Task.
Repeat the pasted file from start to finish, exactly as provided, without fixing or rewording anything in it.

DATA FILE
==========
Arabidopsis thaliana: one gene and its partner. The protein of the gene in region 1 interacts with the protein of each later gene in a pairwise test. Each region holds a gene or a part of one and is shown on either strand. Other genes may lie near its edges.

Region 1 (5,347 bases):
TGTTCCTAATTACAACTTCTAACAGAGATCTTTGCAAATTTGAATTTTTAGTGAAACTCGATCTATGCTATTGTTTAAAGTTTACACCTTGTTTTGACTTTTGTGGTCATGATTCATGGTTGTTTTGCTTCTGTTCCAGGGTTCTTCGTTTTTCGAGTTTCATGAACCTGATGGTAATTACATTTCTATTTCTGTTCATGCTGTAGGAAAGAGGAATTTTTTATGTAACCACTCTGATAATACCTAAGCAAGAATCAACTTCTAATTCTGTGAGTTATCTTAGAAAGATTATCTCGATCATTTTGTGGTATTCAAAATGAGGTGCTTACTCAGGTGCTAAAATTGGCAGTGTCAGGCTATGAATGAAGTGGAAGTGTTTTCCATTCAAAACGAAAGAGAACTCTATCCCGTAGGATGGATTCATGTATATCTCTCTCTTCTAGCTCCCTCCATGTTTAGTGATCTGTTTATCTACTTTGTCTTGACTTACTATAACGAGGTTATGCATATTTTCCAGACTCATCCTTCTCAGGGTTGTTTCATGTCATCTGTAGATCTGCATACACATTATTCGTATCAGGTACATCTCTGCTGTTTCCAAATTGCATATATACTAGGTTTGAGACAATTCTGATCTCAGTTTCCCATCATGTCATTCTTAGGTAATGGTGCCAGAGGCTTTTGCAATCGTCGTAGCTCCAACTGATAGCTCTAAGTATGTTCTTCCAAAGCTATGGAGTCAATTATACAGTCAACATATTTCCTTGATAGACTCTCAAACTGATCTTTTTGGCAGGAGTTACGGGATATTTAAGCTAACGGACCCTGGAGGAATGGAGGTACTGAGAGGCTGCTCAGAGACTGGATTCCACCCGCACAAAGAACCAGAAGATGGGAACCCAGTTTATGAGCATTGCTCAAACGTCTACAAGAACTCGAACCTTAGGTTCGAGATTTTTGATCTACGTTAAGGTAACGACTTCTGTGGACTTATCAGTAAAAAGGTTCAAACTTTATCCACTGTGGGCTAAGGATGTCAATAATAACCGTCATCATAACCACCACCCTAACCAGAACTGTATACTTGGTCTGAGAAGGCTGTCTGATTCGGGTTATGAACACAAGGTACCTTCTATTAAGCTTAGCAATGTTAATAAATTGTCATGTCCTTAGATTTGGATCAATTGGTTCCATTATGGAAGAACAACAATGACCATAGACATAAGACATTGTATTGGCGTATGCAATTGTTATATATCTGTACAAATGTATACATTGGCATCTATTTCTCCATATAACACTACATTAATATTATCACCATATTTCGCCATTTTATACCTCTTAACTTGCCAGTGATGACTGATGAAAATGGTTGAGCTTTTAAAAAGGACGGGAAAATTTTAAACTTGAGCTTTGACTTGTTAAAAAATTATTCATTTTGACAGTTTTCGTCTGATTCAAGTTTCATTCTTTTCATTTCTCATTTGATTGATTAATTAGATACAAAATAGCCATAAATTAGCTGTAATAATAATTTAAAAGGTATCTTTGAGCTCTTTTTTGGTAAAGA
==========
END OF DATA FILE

Arabidopsis thaliana: one gene and its partner. The protein of the gene in region 1 interacts with the protein of each later gene in a pairwise test. Each region holds a gene or a part of one and is shown on either strand. Other genes may lie near its edges.

Region 1 (5,347 bases):
TGTTCCTAATTACAACTTCTAACAGAGATCTTTGCAAATTTGAATTTTTAGTGAAACTCGATCTATGCTATTGTTTAAAGTTTACACCTTGTTTTGACTTTTGTGGTCATGATTCATGGTTGTTTTGCTTCTGTTCCAGGGTTCTTCGTTTTTCGAGTTTCATGAACCTGATGGTAATTACATTTCTATTTCTGTTCATGCTGTAGGAAAGAGGAATTTTTTATGTAACCACTCTGATAATACCTAAGCAAGAATCAACTTCTAATTCTGTGAGTTATCTTAGAAAGATTATCTCGATCATTTTGTGGTATTCAAAATGAGGTGCTTACTCAGGTGCTAAAATTGGCAGTGTCAGGCTATGAATGAAGTGGAAGTGTTTTCCATTCAAAACGAAAGAGAACTCTATCCCGTAGGATGGATTCATGTATATCTCTCTCTTCTAGCTCCCTCCATGTTTAGTGATCTGTTTATCTACTTTGTCTTGACTTACTATAACGAGGTTATGCATATTTTCCAGACTCATCCTTCTCAGGGTTGTTTCATGTCATCTGTAGATCTGCATACACATTATTCGTATCAGGTACATCTCTGCTGTTTCCAAATTGCATATATACTAGGTTTGAGACAATTCTGATCTCAGTTTCCCATCATGTCATTCTTAGGTAATGGTGCCAGAGGCTTTTGCAATCGTCGTAGCTCCAACTGATAGCTCTAAGTATGTTCTTCCAAAGCTATGGAGTCAATTATACAGTCAACATATTTCCTTGATAGACTCTCAAACTGATCTTTTTGGCAGGAGTTACGGGATATTTAAGCTAACGGACCCTGGAGGAATGGAGGTACTGAGAGGCTGCTCAGAGACTGGATTCCACCCGCACAAAGAACCAGAAGATGGGAACCCAGTTTATGAGCATTGCTCAAACGTCTACAAGAACTCGAACCTTAGGTTCGAGATTTTTGATCTACGTTAAGGTAACGACTTCTGTGGACTTATCAGTAAAAAGGTTCAAACTTTATCCACTGTGGGCTAAGGATGTCAATAATAACCGTCATCATAACCACCACCCTAACCAGAACTGTATACTTGGTCTGAGAAGGCTGTCTGATTCGGGTTATGAACACAAGGTACCTTCTATTAAGCTTAGCAATGTTAATAAATTGTCATGTCCTTAGATTTGGATCAATTGGTTCCATTATGGAAGAACAACAATGACCATAGACATAAGACATTGTATTGGCGTATGCAATTGTTATATATCTGTACAAATGTATACATTGGCATCTATTTCTCCATATAACACTACATTAATATTATCACCATATTTCGCCATTTTATACCTCTTAACTTGCCAGTGATGACTGATGAAAATGGTTGAGCTTTTAAAAAGGACGGGAAAATTTTAAACTTGAGCTTTGACTTGTTAAAAAATTATTCATTTTGACAGTTTTCGTCTGATTCAAGTTTCATTCTTTTCATTTCTCATTTGATTGATTAATTAGATACAAAATAGCCATAAATTAGCTGTAATAATAATTTAAAAGGTATCTTTGAGCTCTTTTTTGGTAAAGA